Matthew Slater is one of the most tenured and trusted voices in the Patriots locker room, and as he enters his 14th season, he is actively looking ahead for both himself and his teammates. With May being Mental Health Awareness Month, Slater joined a panel of current and former NFL players Wednesday night to talk about an often stigmatized condition -- addiction.
Slater was joined by former defensive back and current CEO of NFL Alumni Beasley Reece, former tight end and current CEO of Desert Hope Treatment Center Derek Price, and the first German native to play in the NFL Patrick Venzke, who is currently in recovery. American Addiction Centers hosted the event as part of their "Addiction Talk" series on Facebook Live, which aim to shine a light and destigmatize addiction.
Though Slater has not dealt with addiction himself, throughout his career he has witness former teammates cope with the stresses of life in the NFL, injuries, the uncertainty of making a roster and the stark changes when their playing days are done with drugs and alcohol.
"I can't tell you how many times I've heard that over the course of my career, whether guys drink almost nightly or doing recreational drugs to try to just take their mind off the things that are going on and the things that they're faced with. Unfortunately, that's a product of the culture that we live in, a culture that has told us for so long that as men we have to be a certain way," Slater said. "It's not okay to ask for help. It's not okay to talk to someone about what's going on with you. I think for so long we've kind of been stuck in that pattern, but it's nice to see now more athletes bringing awareness to the issues that they're facing off the court or off the grid iron and trying to have conversation and dialogue about this because I think that's the only real healthy way to attack some of these issues."
While addiction is a disease, Slater said in locker rooms, there are preventative steps that can be taken, especially for those who are struggle, are dealing with stressors or may be predisposed to addiction. For male athletes in particular, there is a notion that asking for help might be seen as weak. Slater said it is incumbent upon the leaders in a locker room to check in with others. The bottom line, he said, is caring about each other as people first and foremost.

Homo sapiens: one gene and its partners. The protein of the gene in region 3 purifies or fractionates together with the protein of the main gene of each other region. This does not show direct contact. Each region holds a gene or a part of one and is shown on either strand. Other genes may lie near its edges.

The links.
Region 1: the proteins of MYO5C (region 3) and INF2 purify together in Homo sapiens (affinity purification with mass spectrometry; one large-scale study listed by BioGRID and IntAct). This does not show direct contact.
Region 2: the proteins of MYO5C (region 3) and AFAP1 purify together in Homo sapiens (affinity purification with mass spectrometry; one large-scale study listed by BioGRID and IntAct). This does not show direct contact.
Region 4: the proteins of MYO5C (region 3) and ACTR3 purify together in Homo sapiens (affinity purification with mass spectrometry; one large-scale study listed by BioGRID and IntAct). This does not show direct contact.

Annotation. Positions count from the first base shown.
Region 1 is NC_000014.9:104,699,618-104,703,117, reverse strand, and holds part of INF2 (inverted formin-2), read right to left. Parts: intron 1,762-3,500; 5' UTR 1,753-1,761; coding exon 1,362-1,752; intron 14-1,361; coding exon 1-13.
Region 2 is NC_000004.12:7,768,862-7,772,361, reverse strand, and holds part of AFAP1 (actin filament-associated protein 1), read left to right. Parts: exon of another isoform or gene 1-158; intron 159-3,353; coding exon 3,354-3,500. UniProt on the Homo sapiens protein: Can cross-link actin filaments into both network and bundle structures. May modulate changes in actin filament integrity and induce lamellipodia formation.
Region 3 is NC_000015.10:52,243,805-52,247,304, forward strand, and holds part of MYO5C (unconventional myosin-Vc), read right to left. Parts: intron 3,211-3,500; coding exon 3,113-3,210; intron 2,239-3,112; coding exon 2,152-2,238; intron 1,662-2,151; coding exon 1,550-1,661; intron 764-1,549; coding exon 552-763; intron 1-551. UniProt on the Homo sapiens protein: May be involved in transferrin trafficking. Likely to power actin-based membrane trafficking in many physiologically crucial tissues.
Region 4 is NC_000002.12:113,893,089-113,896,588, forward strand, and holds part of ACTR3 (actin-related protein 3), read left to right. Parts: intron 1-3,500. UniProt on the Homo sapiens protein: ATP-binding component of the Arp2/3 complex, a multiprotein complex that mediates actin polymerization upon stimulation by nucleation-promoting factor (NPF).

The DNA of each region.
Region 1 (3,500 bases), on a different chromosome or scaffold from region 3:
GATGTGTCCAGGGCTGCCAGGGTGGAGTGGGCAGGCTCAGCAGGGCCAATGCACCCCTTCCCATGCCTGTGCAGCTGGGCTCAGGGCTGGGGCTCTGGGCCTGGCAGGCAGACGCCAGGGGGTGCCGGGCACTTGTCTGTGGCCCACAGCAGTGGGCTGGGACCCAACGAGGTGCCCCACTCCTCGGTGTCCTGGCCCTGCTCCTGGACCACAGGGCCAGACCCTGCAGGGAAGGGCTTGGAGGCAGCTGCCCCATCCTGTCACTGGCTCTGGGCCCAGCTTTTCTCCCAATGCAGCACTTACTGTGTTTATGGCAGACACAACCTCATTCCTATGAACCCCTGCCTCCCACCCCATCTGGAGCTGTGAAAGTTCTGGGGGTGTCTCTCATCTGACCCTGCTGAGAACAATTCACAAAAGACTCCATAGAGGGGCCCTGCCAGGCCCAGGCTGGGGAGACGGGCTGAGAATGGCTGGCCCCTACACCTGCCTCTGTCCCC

"I don't care how you're performing on the field. What's going on at home? What's going on in your personal life? How are you growing as a man? I think locker room by locker room, team by team, league by league, we have to kind of set the tone. The leaders in those settings have to say, hey, it's okay to not be talking about basketball all the time or football all the time or whatever sport it is that you're playing," Slater said. "How can we just talk about how you're doing as a person? Look, that doesn't take a lot of effort. It just takes people who care. It takes people who are really invested in their teammates, their brothers around them."
Part of the struggle, at least for athletes, is that their "identity is so tied up" in being an athlete, Slater said. NFL players live with the awareness that the game could be taken from them at any moment, and only the lucky ones get to make the decision to walk away from it for themselves. For most, it is either a gradual trickle out of the limelight or over in a flash due to injury.
However, because of the high-profile nature of a career in sports, many who are struggling isolate themselves rather than seek help.
"Oftentimes when people are struggling with addiction, isolation is a huge factor in their struggles. There's a lie that you tell yourself that says, I'm the only one that's dealing with this," he said. "No one else is dealing with this, especially when you look at professional athletes … People are looking at you like you're perfect, like your life is all in order, like you're living the American dream so to speak. I think what we have to do, I firmly believe as a man of faith that we're meant to live life in community. Community is so important and plays a vital role in combating this."
Reece and his team with NFL Alumni have taken steps to support and be there for players once their playing days are done, but Slater is holding out hope that the league will step up and see the men who take the field every Sunday as just that: men.
"My hope has always been that the NFL in particular would start to see players is more than just helmets and pads and a number," Slater said.
The entire panel discussion is available on the American Addiction Centers Facebook page. You can find it here.